Thursday, September 4, 2008

Top Films: Rashowhat?

Rashomon is a 1950 film by the brilliant Akira Kurosawa. You have most likely never seen it, but you have been heavily influenced by it. Our whole culture has.
It tells the story of a crime from four different perspectives. What is the truth? Four people were there and saw the same event, but they all have contradictory yet plausible accounts for it. It is an exploration of the difficulty of knowing the truth that a postmodern society now takes for granted.
Rashomon has been remade and retold in movies and television ever since. It must be considered one of the standard television plots used by all TV shows if they stay on the air long enough. The Simpsons referred to it:

Marge: “Come on, Homer, Japan will be fun. You liked Rashomon.”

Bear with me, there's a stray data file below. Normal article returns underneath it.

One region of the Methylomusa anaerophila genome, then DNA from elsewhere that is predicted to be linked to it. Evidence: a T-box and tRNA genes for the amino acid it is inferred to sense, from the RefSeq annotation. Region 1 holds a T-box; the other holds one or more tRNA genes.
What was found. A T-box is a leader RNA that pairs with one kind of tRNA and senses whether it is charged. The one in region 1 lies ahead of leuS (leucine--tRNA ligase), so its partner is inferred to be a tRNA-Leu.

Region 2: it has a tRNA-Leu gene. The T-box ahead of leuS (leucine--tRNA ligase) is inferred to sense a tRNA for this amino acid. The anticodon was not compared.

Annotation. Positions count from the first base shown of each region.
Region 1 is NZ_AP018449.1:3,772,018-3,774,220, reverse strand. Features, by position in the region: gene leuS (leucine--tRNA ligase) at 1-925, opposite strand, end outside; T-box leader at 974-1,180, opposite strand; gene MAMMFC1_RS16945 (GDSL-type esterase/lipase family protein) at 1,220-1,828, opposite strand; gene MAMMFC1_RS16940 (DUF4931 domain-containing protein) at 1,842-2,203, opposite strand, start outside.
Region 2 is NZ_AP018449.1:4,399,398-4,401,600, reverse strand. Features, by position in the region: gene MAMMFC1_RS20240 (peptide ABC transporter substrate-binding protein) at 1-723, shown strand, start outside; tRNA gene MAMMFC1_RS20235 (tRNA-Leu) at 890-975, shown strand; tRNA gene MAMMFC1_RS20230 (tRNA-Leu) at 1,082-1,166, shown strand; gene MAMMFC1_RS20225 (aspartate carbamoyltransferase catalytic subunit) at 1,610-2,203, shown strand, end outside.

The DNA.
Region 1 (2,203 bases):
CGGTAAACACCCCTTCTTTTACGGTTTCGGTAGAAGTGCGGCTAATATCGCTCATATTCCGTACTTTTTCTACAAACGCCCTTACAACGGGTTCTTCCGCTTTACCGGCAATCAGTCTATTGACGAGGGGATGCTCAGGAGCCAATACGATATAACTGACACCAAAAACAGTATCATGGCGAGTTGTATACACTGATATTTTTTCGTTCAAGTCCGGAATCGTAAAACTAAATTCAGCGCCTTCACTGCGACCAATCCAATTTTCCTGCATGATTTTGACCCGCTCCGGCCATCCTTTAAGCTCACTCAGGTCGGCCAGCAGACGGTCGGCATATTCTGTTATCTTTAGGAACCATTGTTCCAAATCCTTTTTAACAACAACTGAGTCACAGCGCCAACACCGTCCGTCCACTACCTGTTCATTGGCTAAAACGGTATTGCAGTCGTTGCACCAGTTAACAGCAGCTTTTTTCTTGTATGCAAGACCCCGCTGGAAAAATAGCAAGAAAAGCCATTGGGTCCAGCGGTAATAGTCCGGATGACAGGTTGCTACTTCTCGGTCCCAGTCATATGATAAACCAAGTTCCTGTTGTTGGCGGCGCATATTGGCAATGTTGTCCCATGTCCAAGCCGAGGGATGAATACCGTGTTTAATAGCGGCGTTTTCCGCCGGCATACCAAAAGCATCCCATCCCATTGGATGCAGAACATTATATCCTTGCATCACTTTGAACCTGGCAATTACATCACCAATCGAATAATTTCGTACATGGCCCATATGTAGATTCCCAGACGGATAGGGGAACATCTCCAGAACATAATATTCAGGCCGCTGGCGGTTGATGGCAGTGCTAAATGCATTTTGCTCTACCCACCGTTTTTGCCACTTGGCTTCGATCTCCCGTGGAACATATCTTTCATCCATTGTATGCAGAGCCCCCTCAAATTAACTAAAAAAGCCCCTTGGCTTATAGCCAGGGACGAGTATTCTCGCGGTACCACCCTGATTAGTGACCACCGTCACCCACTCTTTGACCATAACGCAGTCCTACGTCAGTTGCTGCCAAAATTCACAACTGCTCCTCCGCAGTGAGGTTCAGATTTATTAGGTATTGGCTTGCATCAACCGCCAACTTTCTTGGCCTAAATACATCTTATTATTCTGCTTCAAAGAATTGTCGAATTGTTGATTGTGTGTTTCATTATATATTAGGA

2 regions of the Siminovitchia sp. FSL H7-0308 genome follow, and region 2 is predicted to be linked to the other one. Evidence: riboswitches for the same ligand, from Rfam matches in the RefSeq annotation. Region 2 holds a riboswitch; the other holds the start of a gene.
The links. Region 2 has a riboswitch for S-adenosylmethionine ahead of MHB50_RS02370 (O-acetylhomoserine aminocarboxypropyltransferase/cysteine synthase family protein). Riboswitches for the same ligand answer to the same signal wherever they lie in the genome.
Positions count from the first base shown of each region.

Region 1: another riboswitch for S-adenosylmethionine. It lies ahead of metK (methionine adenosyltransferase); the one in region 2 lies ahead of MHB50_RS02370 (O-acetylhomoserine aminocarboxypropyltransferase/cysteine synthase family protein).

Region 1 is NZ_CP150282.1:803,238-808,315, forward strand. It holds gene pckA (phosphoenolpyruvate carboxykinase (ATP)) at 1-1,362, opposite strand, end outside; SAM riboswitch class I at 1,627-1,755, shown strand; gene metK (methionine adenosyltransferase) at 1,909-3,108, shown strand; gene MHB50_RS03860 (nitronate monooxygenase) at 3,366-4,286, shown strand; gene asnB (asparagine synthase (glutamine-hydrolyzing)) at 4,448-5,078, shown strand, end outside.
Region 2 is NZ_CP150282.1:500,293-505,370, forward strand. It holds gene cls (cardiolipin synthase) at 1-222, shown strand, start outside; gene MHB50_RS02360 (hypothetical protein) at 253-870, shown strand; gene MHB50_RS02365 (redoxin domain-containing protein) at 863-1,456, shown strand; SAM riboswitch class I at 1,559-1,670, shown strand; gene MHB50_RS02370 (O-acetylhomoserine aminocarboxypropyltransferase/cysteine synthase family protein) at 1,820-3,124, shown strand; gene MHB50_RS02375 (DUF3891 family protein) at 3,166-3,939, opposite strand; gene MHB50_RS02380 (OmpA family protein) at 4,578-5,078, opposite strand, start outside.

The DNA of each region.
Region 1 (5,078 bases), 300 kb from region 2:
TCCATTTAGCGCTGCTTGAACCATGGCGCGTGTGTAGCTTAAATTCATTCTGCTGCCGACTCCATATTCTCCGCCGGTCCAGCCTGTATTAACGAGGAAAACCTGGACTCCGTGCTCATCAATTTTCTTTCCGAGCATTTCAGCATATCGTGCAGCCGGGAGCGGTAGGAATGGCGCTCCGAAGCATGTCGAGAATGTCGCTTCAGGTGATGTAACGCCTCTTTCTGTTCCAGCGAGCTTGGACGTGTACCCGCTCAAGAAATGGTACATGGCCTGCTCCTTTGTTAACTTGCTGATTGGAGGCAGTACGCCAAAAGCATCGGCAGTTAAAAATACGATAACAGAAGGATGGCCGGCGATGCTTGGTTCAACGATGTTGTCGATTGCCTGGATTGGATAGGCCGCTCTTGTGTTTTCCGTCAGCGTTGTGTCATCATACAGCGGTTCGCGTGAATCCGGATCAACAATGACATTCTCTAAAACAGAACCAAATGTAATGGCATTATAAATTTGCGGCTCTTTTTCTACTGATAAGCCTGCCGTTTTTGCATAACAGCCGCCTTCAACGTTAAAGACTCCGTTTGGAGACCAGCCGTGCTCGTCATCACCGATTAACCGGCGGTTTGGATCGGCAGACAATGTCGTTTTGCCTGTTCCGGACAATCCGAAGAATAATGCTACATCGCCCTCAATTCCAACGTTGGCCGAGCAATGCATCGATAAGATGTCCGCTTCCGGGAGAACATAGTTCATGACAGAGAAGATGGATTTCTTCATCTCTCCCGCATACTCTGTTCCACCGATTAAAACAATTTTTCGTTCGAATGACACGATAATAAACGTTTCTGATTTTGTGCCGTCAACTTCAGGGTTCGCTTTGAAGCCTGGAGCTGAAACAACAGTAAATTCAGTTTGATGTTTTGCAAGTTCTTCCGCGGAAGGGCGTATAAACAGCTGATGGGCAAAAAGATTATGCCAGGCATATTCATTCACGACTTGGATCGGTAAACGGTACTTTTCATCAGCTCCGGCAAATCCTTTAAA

Homer: “That’s not how I remember it.”

Perhaps two of the best re-workings of this concept were done by The X-Files in “Jose Chung’s From Outer Space” in season 3 and “Bad Blood” in season 5.

Postmodernism is a philosophy that depends on art and text. In day to day life it is a little harder to see. Reality in a piece of art can be fluid. The events in Rashomon could have happened any of the various ways we see it happen. After all—seeing is believing. Then again, they may not have happened any of those ways. Oh yeah…they didn’t happen at all, it is just a story.
In real life things happen. There is a reality. What postmodernism exposes is the inherent difficulty we have in truly knowing what happens. We can’t always trust our perspective. The question becomes: whose perspective can be trusted? Who can reveal reality? The answer for Christianity is an outside observer. The God who has created reality has revealed it to us. The answer for those who have chosen not to believe in a god is: nobody. There is no other truly objective and comprehensive perspective.

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